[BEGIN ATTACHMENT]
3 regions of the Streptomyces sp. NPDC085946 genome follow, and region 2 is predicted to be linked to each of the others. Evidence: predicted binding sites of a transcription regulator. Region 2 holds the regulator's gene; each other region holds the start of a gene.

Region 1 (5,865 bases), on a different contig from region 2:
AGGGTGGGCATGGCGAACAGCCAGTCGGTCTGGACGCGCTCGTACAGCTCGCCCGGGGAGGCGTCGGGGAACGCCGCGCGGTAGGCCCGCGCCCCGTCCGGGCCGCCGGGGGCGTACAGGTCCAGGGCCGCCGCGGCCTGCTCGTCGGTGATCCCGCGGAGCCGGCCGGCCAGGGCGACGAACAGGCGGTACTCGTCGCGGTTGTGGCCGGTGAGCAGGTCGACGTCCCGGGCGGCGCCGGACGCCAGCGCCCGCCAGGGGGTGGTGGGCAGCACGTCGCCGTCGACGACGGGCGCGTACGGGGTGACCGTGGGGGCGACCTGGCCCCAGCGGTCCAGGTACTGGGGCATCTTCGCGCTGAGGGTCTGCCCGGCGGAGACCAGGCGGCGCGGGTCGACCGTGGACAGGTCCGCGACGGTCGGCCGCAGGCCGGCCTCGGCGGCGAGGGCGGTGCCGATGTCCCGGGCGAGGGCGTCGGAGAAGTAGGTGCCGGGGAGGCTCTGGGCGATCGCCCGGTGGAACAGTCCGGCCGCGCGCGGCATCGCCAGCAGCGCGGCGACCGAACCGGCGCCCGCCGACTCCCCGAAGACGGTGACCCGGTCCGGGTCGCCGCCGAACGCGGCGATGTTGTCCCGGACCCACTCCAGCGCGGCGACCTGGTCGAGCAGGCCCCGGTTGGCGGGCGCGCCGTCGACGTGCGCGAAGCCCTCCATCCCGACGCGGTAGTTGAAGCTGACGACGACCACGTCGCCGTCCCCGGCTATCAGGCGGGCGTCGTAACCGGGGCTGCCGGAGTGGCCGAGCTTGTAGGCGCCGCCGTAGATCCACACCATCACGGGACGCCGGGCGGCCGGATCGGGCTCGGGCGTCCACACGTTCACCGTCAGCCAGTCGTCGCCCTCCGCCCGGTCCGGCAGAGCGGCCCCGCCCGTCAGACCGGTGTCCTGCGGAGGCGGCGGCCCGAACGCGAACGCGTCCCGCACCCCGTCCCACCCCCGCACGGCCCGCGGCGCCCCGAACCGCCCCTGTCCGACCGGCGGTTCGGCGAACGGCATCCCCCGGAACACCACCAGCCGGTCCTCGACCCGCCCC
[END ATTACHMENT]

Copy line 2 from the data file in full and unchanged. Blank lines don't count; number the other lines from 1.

Region 1 (5,865 bases), on a different contig from region 2: